Now a $3 billion a year industry and still going strong, it’s safe to say tattoos have gone mainstream. This interest isn’t only from consumers either, the tech industry has jumped on board to figure out where exactly they fit into the picture too. This is leading to exciting developments across the industry, with implications spreading far beyond the aesthetic.
In this article, we’ll be looking at tattoo technology throughout history, from humble beginnings to the budding new tech.
History of Tattoos
So often, people think of tattoos as a new phenomenon. Something that millennials made popular – which to an extent they have. But tattoos have appeared in many different cultures throughout history and learning about tattoo history is fascinating.
It’s impossible to pinpoint the first-ever tattoo because it likely predates any records or archaeological remains found. As it currently stands, the earliest evidence of a tattoo is on a mummified male referred to as the Iceman.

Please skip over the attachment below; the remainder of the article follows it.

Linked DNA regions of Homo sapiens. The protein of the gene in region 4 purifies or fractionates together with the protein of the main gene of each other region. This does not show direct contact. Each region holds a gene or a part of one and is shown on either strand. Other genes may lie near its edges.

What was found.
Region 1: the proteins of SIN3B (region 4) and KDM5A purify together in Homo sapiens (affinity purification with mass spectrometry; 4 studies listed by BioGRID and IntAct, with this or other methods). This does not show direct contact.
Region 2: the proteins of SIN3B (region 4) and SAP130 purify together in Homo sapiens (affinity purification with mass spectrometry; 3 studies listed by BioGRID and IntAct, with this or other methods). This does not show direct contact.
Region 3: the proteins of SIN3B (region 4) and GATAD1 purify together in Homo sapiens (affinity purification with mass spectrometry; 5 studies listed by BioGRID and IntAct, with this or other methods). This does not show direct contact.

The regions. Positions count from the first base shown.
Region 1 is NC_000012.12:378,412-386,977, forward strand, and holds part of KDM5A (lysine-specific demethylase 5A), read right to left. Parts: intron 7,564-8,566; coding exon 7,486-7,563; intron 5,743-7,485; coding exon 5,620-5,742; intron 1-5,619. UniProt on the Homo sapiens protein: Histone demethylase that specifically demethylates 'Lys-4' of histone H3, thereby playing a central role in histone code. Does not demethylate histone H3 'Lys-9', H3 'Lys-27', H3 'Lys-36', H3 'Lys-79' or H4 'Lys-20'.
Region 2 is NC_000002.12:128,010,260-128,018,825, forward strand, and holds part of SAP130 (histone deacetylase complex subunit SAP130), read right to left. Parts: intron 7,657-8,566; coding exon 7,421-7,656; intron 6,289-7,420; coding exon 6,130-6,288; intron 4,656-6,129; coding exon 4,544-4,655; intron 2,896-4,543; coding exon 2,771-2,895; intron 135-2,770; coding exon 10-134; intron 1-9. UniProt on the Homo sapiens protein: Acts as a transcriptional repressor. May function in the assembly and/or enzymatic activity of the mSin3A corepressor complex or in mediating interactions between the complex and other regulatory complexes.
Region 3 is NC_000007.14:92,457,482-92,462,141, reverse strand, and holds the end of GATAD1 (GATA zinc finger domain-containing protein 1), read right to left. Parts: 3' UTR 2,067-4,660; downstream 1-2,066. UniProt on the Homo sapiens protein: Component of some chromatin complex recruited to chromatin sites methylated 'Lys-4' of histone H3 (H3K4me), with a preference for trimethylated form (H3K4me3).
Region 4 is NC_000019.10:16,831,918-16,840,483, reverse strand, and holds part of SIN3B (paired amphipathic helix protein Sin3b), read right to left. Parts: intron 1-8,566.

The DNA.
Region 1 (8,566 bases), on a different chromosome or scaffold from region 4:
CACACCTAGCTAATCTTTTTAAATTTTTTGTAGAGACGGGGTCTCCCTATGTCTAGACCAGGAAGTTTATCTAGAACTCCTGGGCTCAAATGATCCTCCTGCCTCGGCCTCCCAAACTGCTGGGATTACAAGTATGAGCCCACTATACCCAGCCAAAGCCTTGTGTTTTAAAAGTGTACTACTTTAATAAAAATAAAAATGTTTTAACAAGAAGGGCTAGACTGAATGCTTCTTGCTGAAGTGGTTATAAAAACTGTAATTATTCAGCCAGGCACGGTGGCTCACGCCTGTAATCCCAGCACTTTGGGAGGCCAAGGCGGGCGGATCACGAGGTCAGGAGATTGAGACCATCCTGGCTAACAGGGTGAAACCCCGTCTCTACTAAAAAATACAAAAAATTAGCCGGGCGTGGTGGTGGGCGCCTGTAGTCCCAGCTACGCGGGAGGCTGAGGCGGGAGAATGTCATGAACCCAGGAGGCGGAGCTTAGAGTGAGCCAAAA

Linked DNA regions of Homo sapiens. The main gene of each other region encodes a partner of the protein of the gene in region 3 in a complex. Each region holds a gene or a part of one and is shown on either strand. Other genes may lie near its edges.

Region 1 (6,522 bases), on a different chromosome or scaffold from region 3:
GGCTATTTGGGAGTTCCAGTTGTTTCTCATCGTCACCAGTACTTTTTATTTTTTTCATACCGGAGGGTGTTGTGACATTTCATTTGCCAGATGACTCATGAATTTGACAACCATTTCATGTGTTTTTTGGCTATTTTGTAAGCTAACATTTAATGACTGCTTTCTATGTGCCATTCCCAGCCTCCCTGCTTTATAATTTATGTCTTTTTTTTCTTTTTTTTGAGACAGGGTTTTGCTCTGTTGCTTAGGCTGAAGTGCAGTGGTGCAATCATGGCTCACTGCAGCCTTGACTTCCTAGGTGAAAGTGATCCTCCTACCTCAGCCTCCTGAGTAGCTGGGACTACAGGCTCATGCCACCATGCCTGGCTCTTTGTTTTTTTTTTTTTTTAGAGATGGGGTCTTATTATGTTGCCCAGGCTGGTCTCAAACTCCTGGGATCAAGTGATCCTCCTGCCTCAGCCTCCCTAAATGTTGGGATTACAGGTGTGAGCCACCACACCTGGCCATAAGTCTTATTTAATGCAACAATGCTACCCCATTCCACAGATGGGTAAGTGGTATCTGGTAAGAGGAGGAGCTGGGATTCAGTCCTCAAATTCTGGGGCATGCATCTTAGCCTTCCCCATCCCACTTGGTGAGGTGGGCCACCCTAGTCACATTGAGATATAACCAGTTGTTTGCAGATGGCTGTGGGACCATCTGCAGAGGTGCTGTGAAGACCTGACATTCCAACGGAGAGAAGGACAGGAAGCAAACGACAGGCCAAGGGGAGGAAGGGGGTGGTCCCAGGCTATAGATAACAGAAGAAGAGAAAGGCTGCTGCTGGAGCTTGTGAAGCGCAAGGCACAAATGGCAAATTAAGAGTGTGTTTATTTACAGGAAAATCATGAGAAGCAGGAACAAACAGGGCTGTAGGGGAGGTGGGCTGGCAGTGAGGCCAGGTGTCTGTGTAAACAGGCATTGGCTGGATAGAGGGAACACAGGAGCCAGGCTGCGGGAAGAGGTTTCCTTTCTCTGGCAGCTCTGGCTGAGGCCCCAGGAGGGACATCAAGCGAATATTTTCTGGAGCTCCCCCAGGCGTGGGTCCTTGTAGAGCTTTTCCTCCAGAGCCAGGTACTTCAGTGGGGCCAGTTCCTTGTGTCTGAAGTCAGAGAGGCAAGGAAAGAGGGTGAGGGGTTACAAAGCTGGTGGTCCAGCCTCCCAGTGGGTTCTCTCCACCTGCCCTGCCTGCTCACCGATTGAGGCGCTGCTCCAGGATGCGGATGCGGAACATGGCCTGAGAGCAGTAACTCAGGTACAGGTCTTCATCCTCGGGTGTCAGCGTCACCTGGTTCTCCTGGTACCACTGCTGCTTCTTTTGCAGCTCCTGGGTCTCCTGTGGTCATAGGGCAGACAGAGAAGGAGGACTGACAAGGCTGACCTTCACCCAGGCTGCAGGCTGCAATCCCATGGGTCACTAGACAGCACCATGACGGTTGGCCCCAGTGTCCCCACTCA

These remains were found on the border of Austria and Italy and are estimated to be around 5,200 years old! The Iceman has a whopping 61 tattoos. They’re very simplistic in nature, consisting of simple horizontal or vertical lines.
Researchers have theorized that the Iceman’s tattoos could have a therapeutic or diagnostic purpose. This is because they’re grouped around the lower back and joints, pointing to a medical condition. The reality is, we’ll never know how or why he got them without a time machine.
The Iceman isn’t the only inked ancient though. A couple of ancient Egyptian mummies, dated between 3932 and 3030 B.C. also carry ink. A male mummy has what appears to be an image of a bull, while a female mummy has multiple S’s tattooed.